We all have to deal with bugs - students, teachers, hobbyists, professionals. It's rare that we'll take a concept to working program without some bumps along the way. Well, once or twice I did but that's once or twice over the course of a lifetime, those cases are the exceptions.
The errors and the bugs are inevitable so what can we do to help students deal with the invariable frustration?
Why am I thinking about this now?
For two reasons.
One is that I was recently observed - it was the usual peer observation. At Hunter, everyone except tenured full (research) professors get peer reviews and those faculty members along with other full time instructors do the reviews. I can't take it too seriously since in my experience, of all those teaching at the college level, research professors are the least qualified to productively comment on teaching.
Anyway, I was observed in a remote lesson that included a video and in the video I was doing some live coding and got hung up on a bug. I worked my way through it, got stymied, paused the video and resumed it but when I resumed, I made sure to show what I found, how I found it and how I fixed it.
The observer commented that this was very bad - I should have edited the video so that I coded the program perfectly since making an error shows that I don't know what I'm doing. Nope, my observer was 100% wrong. I made the error and left it in and that was the correct choice. Model mistakes for the students. Show them that we don't get it right the first or even the second time and that we can struggle finding errors losing huge chunks of time over a a missing semicolon.
The other reason was that a student recently submitted a program that didn't work. First, I was upset that the student hadn't asked for help. I know it's hard for many for many of them but it's always been frustrating for me when they don't use their human resources - me, classmates, and mentors. Second, when I did start working with the student to find and fix the error I saw they were looking in the wrong place.
The assignment was a recursive search - knights tour or something similar. The crash was a segmentation fault and the student was looking at the recursive logic struggling to see where they went wrong and was making no headway.
I suggested we use the debugger. Not to trace through the code but to get a stack trace. We're using C++ and if you run a program under the gdb debugger you can use the bt command to get a backtrace which is a stacktrace - where the program crashed and the sequence of function calls made to get there. You can also easily see what all the variables were all the way down.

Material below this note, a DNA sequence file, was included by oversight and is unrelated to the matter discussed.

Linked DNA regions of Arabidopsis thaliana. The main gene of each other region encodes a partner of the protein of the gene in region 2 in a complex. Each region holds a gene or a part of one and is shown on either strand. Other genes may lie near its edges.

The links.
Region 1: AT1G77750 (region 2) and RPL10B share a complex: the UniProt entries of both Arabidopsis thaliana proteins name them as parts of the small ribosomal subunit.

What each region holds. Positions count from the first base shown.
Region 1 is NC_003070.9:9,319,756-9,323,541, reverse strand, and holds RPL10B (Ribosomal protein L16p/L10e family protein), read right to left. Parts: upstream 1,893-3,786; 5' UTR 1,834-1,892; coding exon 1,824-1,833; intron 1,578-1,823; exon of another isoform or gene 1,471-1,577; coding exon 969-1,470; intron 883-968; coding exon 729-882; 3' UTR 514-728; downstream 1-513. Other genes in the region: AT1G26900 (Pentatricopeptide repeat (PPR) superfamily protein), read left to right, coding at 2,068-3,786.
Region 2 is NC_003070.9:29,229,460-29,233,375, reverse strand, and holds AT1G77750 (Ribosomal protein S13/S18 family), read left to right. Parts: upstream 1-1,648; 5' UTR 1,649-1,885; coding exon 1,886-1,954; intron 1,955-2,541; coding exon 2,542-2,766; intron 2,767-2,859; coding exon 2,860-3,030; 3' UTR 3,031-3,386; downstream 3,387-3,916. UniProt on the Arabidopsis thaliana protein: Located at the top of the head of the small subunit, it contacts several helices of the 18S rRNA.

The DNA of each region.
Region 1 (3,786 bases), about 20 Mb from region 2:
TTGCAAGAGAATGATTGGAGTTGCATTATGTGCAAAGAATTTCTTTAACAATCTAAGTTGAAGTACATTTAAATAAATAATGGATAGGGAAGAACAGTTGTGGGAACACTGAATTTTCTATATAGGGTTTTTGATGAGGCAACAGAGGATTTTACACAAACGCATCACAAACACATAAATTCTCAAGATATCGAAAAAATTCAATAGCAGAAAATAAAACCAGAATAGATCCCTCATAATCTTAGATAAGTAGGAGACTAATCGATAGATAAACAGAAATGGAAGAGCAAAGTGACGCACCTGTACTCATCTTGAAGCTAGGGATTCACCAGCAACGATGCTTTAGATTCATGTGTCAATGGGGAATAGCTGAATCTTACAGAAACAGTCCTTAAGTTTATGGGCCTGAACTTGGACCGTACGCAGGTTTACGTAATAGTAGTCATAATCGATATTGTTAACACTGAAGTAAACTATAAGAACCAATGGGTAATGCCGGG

The students had been exposed to gdb last semester but too few of them use it when appropriate.
Looking at the stack trace we quickly saw that there wasn't anything wrong with any program logic and in fact the problem was that the data file had an extra blank line at the end. We deleted that line and everything worked.
So, even getting by the asking for help how do we get students to use the tools they have available to help them?
This even goes for the compiler itself - the error messages. True many error messages are cryptic, particularly for beginners and it's hard when you get that wall of text but how do we get them to learn to read those messages.
I try two things. Read the first message since that's usually the root cause and then, even if the message doesn't make sense, when you do figure out the error you'll start to develop a mapping from weir error messages to actual problems
Of course when debugging, I, like many others fall back to, if I may quote Brian Kernighan "..careful thought, couple widh judiciously placed print statements" but even educating students on doing this effectively takes work.
I think the biggest challenge is getting them to see that it's not them - we all make errors and all struggle fixing them.
I've just mentioned a couple of things here and of course there are many other debugging and development strategies that we use as teachers and as professionals. Rubber Duck debugging, code reading, incremental development etc.. What else? I'd love to hear any strategies others have used to help students along when dealing with errors.